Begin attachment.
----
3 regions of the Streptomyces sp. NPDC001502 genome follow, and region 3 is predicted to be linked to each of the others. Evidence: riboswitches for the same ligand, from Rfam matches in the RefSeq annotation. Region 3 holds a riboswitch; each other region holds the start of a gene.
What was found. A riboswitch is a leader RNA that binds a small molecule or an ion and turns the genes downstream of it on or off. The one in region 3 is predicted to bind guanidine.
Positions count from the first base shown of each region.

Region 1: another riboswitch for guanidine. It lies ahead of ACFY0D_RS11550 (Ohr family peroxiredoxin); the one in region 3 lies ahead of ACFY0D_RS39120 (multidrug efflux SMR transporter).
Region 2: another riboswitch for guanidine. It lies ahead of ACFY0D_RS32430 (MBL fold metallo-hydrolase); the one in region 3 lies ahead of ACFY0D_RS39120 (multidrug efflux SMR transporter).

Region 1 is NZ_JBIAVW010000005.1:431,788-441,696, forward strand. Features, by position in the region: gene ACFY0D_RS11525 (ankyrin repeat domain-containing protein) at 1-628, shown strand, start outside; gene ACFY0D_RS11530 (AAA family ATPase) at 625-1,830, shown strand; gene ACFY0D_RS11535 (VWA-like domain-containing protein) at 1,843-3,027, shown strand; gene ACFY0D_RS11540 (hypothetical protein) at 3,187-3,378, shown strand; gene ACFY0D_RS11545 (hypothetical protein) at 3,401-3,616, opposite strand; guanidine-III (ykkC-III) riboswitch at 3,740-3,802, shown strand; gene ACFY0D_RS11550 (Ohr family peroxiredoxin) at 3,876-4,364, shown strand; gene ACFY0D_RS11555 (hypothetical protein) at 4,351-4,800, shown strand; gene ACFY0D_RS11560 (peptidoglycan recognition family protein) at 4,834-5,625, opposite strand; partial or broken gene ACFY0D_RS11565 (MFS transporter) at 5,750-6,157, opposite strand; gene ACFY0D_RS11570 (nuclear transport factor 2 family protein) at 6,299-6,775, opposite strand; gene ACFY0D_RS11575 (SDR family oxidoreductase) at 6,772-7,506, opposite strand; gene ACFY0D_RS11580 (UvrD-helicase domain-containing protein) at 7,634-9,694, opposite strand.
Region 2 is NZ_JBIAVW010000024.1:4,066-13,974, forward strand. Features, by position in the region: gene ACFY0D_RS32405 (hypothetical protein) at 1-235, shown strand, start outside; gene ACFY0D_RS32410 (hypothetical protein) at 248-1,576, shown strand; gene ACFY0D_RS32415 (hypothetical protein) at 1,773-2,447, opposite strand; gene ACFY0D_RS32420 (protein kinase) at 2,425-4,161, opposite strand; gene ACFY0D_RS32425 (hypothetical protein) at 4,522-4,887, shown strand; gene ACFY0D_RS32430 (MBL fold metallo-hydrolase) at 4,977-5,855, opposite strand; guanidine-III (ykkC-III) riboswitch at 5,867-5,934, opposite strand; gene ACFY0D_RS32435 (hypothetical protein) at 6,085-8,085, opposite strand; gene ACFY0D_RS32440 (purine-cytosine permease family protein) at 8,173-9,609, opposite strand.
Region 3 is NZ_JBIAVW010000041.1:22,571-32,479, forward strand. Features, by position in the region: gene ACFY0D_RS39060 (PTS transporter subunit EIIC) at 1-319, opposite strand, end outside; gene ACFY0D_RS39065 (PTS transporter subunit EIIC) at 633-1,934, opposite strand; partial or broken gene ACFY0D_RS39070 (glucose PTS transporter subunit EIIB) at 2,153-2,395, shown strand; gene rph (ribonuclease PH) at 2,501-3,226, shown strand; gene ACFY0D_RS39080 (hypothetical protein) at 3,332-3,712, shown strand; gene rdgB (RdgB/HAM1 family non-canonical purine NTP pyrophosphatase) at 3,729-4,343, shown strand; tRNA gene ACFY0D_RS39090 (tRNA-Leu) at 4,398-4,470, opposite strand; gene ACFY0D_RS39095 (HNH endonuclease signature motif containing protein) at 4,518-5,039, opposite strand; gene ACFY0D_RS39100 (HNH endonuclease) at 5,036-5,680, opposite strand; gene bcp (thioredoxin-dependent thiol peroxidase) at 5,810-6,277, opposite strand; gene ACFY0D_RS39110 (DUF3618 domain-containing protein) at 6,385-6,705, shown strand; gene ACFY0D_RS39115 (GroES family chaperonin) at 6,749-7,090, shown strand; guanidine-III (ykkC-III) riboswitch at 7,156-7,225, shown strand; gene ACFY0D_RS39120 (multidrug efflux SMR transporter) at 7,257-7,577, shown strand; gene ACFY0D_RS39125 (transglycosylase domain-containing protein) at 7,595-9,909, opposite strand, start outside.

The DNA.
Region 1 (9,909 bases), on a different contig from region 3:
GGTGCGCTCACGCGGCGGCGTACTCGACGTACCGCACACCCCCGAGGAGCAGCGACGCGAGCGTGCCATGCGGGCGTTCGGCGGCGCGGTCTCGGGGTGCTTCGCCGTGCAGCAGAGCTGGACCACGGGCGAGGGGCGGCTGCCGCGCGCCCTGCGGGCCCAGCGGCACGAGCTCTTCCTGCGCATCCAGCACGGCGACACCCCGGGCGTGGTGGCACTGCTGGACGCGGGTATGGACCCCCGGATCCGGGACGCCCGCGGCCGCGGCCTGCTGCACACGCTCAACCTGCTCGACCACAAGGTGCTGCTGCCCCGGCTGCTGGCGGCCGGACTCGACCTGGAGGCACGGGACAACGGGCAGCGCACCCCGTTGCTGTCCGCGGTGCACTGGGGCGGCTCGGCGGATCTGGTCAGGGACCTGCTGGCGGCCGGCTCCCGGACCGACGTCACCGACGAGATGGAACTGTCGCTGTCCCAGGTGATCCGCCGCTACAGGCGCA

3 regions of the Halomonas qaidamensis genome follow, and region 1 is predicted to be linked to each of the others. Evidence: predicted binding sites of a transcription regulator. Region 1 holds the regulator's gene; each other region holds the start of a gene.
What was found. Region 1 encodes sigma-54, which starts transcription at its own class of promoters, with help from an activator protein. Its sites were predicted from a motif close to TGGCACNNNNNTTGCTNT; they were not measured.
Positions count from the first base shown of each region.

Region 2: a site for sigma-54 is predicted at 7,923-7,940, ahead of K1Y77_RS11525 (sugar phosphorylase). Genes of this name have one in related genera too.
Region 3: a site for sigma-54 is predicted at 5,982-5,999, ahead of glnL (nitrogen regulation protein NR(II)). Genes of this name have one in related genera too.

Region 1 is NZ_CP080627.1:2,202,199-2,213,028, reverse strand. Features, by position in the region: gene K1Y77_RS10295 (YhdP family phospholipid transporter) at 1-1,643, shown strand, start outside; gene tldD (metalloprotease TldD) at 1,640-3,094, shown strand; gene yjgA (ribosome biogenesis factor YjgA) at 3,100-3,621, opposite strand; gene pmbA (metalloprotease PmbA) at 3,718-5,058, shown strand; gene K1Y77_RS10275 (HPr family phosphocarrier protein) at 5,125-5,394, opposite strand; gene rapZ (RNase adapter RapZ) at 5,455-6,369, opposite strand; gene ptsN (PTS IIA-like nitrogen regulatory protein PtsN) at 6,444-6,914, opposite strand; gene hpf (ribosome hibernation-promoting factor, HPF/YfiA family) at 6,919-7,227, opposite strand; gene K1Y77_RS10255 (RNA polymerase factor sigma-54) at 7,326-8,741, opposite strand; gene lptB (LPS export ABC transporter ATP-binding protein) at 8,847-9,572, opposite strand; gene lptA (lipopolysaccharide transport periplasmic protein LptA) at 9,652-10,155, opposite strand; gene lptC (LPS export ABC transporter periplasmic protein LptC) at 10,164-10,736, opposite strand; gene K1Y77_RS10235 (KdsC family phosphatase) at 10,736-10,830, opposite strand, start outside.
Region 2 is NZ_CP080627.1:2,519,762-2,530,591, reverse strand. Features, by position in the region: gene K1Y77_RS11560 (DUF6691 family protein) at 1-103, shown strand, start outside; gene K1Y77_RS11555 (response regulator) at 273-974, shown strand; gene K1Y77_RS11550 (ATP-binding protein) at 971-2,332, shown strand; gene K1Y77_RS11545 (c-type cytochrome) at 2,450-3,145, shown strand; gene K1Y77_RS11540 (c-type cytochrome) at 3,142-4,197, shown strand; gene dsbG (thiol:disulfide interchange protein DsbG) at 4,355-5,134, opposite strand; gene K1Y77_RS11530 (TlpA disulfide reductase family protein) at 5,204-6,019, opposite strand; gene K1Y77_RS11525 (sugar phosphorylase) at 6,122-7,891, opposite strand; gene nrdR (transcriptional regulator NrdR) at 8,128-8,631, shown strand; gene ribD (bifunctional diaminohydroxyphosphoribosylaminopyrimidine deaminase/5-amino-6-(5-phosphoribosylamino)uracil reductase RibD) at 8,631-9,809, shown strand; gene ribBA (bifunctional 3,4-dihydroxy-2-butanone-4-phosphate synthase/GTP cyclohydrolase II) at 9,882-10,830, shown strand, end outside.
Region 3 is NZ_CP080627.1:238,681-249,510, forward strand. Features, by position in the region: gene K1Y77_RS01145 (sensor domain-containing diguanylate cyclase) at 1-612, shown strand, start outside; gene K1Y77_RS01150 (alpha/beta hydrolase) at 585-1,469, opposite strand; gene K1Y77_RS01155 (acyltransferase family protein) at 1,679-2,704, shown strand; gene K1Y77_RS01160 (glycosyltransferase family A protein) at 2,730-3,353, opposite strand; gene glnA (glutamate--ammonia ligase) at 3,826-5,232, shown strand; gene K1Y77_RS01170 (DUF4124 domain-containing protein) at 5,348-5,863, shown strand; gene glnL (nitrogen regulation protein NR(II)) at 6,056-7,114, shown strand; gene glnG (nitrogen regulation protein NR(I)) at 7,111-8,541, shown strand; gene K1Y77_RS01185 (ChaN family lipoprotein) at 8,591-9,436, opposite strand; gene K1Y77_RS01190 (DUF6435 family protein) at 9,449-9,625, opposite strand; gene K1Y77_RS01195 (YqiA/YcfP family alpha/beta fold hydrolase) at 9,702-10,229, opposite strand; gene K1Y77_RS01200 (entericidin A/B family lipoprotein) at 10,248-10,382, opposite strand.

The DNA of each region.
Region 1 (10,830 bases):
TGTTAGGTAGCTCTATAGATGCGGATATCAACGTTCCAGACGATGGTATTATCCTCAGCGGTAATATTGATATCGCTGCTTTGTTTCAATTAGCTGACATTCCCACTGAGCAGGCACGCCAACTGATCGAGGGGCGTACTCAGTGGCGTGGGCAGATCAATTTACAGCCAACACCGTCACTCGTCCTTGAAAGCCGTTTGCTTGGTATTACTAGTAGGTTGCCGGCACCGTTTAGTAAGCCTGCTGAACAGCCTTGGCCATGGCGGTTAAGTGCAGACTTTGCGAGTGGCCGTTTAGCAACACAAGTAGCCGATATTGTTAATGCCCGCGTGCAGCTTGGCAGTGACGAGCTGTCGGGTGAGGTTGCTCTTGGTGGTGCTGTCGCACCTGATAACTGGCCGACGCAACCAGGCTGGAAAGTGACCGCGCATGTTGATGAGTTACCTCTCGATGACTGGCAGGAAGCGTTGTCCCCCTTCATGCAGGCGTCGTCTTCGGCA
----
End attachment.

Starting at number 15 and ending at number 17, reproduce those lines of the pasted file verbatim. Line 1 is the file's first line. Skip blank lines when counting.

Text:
Region 2: a site for sigma-54 is predicted at 7,923-7,940, ahead of K1Y77_RS11525 (sugar phosphorylase). Genes of this name have one in related genera too.
Region 3: a site for sigma-54 is predicted at 5,982-5,999, ahead of glnL (nitrogen regulation protein NR(II)). Genes of this name have one in related genera too.

Region 1 is NZ_CP080627.1:2,202,199-2,213,028, reverse strand. Features, by position in the region: gene K1Y77_RS10295 (YhdP family phospholipid transporter) at 1-1,643, shown strand, start outside; gene tldD (metalloprotease TldD) at 1,640-3,094, shown strand; gene yjgA (ribosome biogenesis factor YjgA) at 3,100-3,621, opposite strand; gene pmbA (metalloprotease PmbA) at 3,718-5,058, shown strand; gene K1Y77_RS10275 (HPr family phosphocarrier protein) at 5,125-5,394, opposite strand; gene rapZ (RNase adapter RapZ) at 5,455-6,369, opposite strand; gene ptsN (PTS IIA-like nitrogen regulatory protein PtsN) at 6,444-6,914, opposite strand; gene hpf (ribosome hibernation-promoting factor, HPF/YfiA family) at 6,919-7,227, opposite strand; gene K1Y77_RS10255 (RNA polymerase factor sigma-54) at 7,326-8,741, opposite strand; gene lptB (LPS export ABC transporter ATP-binding protein) at 8,847-9,572, opposite strand; gene lptA (lipopolysaccharide transport periplasmic protein LptA) at 9,652-10,155, opposite strand; gene lptC (LPS export ABC transporter periplasmic protein LptC) at 10,164-10,736, opposite strand; gene K1Y77_RS10235 (KdsC family phosphatase) at 10,736-10,830, opposite strand, start outside.